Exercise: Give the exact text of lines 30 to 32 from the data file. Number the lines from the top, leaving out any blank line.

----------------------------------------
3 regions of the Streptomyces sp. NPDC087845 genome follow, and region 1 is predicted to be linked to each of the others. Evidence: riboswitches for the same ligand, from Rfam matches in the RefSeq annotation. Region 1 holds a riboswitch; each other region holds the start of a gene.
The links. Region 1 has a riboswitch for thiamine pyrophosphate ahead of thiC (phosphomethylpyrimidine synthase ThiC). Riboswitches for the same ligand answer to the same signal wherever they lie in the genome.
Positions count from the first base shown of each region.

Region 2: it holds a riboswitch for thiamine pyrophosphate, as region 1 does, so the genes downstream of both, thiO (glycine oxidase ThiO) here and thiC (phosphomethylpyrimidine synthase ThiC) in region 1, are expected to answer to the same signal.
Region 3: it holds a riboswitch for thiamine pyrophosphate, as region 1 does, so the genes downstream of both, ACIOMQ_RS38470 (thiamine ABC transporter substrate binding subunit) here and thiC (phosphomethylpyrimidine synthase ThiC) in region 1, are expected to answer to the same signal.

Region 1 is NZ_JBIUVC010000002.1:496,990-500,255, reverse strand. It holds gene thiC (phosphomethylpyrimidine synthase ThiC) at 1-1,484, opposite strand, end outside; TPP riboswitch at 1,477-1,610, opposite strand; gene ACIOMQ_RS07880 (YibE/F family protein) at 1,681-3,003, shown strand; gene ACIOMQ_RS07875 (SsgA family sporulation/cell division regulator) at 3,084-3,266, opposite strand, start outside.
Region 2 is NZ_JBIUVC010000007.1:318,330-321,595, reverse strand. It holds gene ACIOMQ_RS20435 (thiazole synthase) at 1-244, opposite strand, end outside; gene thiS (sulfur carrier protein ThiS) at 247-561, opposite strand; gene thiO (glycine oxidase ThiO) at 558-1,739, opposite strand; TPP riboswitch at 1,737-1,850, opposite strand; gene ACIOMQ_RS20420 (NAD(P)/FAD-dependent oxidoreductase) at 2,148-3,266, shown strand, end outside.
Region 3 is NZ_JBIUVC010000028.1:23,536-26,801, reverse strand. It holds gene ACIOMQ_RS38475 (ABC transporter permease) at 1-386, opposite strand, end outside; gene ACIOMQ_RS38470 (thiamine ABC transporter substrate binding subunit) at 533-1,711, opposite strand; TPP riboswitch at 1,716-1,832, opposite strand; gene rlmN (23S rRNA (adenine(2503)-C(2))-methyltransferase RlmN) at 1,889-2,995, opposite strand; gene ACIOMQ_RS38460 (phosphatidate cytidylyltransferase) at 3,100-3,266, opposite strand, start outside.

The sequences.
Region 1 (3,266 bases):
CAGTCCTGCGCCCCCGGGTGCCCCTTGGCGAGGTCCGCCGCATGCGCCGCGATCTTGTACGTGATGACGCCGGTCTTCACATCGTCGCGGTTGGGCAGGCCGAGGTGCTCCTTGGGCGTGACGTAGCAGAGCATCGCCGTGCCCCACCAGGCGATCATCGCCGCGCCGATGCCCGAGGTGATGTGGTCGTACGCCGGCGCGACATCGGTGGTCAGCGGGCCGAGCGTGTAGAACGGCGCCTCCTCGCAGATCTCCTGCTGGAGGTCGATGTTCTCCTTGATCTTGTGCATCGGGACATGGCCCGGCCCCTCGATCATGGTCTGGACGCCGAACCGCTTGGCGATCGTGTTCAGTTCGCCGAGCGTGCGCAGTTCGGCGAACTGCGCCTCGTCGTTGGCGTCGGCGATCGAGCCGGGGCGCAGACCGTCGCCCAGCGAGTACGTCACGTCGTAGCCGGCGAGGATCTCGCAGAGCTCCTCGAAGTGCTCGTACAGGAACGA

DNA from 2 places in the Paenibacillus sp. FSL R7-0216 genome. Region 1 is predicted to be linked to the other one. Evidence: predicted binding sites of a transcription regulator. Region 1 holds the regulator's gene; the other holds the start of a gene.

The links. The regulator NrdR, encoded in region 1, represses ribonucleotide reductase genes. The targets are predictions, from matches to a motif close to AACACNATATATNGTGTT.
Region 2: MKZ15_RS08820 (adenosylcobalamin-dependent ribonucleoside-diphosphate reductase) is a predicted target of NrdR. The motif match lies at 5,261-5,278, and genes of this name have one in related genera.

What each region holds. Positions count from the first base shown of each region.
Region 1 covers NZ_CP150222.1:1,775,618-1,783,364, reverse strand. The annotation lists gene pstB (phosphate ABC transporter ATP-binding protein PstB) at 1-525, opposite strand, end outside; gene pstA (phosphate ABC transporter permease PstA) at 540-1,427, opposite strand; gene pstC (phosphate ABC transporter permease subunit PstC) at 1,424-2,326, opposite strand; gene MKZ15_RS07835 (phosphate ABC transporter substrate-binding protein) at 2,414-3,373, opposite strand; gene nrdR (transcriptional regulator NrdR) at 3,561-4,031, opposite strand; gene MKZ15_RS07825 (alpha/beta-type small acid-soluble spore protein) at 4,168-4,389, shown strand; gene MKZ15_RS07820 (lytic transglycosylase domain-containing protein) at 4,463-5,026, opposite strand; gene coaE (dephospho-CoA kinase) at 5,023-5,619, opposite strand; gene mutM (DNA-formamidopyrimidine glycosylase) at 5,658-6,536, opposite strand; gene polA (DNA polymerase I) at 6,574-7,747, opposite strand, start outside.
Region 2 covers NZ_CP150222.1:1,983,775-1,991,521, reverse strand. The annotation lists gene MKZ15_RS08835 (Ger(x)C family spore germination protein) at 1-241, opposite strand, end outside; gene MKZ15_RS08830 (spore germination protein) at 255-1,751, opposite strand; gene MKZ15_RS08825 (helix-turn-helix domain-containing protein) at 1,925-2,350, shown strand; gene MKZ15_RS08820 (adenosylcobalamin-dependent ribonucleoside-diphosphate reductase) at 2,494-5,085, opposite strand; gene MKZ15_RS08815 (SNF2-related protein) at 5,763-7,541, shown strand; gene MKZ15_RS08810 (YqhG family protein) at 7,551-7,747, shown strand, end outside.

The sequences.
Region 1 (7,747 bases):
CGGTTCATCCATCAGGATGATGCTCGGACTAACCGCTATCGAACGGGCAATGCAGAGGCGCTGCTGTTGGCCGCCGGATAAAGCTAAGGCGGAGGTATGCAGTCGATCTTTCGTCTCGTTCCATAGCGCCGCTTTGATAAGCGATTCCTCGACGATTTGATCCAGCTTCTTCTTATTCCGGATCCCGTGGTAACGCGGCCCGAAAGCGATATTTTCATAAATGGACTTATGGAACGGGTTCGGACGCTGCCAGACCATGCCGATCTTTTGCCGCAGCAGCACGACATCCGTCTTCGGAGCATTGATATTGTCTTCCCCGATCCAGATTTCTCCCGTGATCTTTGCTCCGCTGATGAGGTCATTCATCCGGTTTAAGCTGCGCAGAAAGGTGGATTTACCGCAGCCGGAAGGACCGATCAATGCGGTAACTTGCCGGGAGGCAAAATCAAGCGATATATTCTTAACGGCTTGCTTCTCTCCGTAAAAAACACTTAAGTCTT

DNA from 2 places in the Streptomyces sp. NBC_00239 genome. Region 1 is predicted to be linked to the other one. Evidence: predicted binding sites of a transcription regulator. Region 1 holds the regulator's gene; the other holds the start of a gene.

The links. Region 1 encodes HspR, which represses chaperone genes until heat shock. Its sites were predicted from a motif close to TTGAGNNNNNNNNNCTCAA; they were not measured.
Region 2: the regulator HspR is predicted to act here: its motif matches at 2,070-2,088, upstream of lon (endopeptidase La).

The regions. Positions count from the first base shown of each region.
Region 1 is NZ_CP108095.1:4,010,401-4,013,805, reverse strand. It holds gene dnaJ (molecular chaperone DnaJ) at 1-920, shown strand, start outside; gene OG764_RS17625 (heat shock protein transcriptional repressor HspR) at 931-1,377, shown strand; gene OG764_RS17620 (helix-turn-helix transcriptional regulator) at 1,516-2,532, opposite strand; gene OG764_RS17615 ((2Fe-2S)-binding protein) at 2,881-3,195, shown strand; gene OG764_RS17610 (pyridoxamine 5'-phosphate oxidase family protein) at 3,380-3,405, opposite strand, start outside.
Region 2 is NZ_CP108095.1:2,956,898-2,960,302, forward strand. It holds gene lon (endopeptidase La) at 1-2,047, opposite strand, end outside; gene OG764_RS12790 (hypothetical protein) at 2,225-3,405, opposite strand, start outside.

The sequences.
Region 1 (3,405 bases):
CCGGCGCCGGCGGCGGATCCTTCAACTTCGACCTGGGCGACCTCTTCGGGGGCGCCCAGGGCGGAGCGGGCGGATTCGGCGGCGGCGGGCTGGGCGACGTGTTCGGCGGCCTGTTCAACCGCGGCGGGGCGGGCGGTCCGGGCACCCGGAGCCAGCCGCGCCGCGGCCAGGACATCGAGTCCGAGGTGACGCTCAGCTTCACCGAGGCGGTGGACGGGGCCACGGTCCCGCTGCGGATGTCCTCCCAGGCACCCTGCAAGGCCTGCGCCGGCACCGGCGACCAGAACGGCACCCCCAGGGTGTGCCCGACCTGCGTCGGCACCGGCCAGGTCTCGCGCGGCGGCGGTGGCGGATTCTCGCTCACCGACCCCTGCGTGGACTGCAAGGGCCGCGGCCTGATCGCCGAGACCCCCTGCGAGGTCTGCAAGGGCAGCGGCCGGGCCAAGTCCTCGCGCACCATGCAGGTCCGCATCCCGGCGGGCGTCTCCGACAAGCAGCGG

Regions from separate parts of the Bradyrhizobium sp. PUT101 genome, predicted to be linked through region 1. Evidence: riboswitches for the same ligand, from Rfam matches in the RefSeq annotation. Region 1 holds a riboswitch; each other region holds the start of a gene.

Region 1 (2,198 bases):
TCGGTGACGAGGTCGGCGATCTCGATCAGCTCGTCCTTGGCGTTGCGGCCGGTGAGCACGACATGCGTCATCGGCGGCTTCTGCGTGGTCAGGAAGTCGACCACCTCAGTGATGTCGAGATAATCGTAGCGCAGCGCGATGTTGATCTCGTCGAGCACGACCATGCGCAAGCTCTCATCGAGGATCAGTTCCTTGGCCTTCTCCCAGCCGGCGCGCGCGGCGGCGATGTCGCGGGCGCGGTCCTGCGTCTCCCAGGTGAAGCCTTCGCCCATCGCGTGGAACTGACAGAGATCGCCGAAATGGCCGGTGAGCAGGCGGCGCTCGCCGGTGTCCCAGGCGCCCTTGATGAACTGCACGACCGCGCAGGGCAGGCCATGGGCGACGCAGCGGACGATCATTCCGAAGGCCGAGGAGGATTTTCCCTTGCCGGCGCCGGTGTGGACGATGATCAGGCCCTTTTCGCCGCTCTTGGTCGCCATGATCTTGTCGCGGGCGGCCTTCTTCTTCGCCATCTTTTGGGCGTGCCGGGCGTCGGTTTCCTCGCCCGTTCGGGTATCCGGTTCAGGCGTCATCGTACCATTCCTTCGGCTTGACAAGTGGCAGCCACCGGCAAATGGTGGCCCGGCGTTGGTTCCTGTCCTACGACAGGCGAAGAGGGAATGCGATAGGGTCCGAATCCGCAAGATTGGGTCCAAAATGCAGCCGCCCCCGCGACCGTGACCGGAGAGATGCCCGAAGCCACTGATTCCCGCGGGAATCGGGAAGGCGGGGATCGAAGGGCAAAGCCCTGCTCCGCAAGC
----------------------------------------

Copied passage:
Regions from separate parts of the Bradyrhizobium sp. PUT101 genome, predicted to be linked through region 1. Evidence: riboswitches for the same ligand, from Rfam matches in the RefSeq annotation. Region 1 holds a riboswitch; each other region holds the start of a gene.

Region 1 (2,198 bases):
TCGGTGACGAGGTCGGCGATCTCGATCAGCTCGTCCTTGGCGTTGCGGCCGGTGAGCACGACATGCGTCATCGGCGGCTTCTGCGTGGTCAGGAAGTCGACCACCTCAGTGATGTCGAGATAATCGTAGCGCAGCGCGATGTTGATCTCGTCGAGCACGACCATGCGCAAGCTCTCATCGAGGATCAGTTCCTTGGCCTTCTCCCAGCCGGCGCGCGCGGCGGCGATGTCGCGGGCGCGGTCCTGCGTCTCCCAGGTGAAGCCTTCGCCCATCGCGTGGAACTGACAGAGATCGCCGAAATGGCCGGTGAGCAGGCGGCGCTCGCCGGTGTCCCAGGCGCCCTTGATGAACTGCACGACCGCGCAGGGCAGGCCATGGGCGACGCAGCGGACGATCATTCCGAAGGCCGAGGAGGATTTTCCCTTGCCGGCGCCGGTGTGGACGATGATCAGGCCCTTTTCGCCGCTCTTGGTCGCCATGATCTTGTCGCGGGCGGCCTTCTTCTTCGCCATCTTTTGGGCGTGCCGGGCGTCGGTTTCCTCGCCCGTTCGGGTATCCGGTTCAGGCGTCATCGTACCATTCCTTCGGCTTGACAAGTGGCAGCCACCGGCAAATGGTGGCCCGGCGTTGGTTCCTGTCCTACGACAGGCGAAGAGGGAATGCGATAGGGTCCGAATCCGCAAGATTGGGTCCAAAATGCAGCCGCCCCCGCGACCGTGACCGGAGAGATGCCCGAAGCCACTGATTCCCGCGGGAATCGGGAAGGCGGGGATCGAAGGGCAAAGCCCTGCTCCGCAAGC